Kemper's Reviews > Starting Over: Why the Last Decade Was so Damn Rotten and Why the Next One Will Surely Be Better

Starting Over by Andy Serwer
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Feb 09, 2010

did not like it
bookshelves: non-fiction, craptacular

At the end of the year, Time Magazine did a cover story on The Decade from Hell. It was an interesting article, and I noticed while reading that the writer had this book out. I assumed that the book had been written and that Time had asked the author to make a summary out of it to do the article. Since I liked the article and think that 2000-2010 will indeed go down as the decade that sucked hairy gorilla testicles and am interested in reading more about why, I reserved it from the library.

Imagine my surprise when I went to pick up the book and saw that it was only 96 pages long. And if you throw out the intro, acknowledgements and a page eating timeline that consumes about 30 pages, you’re down to less than 50 very short pages of content. And as near as I can tell, the book IS the article.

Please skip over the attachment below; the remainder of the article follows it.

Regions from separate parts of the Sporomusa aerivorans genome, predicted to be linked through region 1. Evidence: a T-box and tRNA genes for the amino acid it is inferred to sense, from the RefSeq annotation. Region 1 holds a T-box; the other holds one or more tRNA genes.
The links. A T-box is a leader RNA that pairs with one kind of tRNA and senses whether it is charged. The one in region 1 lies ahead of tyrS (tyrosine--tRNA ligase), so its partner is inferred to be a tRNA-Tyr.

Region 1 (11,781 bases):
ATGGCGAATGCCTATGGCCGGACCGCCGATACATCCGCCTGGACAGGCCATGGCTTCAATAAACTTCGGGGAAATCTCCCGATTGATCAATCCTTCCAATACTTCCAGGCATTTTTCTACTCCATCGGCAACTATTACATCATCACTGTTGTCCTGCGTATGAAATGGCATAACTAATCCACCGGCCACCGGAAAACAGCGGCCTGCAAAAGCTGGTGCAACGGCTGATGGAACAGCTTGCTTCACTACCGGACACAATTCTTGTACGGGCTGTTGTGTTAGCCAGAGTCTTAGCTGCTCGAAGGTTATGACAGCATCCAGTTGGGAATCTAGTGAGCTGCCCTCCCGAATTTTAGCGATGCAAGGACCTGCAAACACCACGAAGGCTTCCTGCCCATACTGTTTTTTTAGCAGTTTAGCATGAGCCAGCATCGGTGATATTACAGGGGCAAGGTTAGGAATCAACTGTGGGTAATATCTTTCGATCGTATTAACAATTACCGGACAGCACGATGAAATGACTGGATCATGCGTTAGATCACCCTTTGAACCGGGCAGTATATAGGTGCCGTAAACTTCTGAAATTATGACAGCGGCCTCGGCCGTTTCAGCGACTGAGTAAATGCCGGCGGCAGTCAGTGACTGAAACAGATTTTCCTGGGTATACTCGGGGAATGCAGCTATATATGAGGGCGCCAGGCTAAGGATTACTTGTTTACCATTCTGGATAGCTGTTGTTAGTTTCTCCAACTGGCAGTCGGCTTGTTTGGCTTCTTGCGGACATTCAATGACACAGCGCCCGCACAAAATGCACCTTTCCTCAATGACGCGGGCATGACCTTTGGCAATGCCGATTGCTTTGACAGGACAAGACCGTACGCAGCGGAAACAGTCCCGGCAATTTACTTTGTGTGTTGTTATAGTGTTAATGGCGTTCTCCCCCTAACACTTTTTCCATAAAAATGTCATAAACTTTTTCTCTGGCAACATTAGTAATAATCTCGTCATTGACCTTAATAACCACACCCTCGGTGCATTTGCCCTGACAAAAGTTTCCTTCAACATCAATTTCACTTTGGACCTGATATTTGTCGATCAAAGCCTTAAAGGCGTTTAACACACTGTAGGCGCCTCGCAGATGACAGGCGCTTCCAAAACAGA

Is there a more perfect way to sum up the miserable decade than this? To be expecting an in-depth analysis of all the things that made those years so craptacular only to find out that it was a bait-and-switch tactic to sell the article (which is still available free on-line) in book form? It’s as if Bernie Madoff has gone into publishing. I’m just glad I didn’t order from Amazon and spend the $15 on it or I would have been really peeved.

As content goes, it’s a good magazine article. It’s not much of a book since it’s long on generalizations and short on facts and analysis. If you want to read it, just check out this link and save yourself $15 or a trip to the library.

http://www.time.com/time/nation/artic...
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message 1: by Georg (new)

Georg Good issue for law students. Can it really be leggaly forbidden to "steal" that book?


Kemper Georg wrote: "Good issue for law students. Can it really be leggaly forbidden to "steal" that book?"

I scrolled through the article and they did add just a little to the book version. (And I do mean a little.) But that's probably how they're justifying the book version and protecting it copyright wise.


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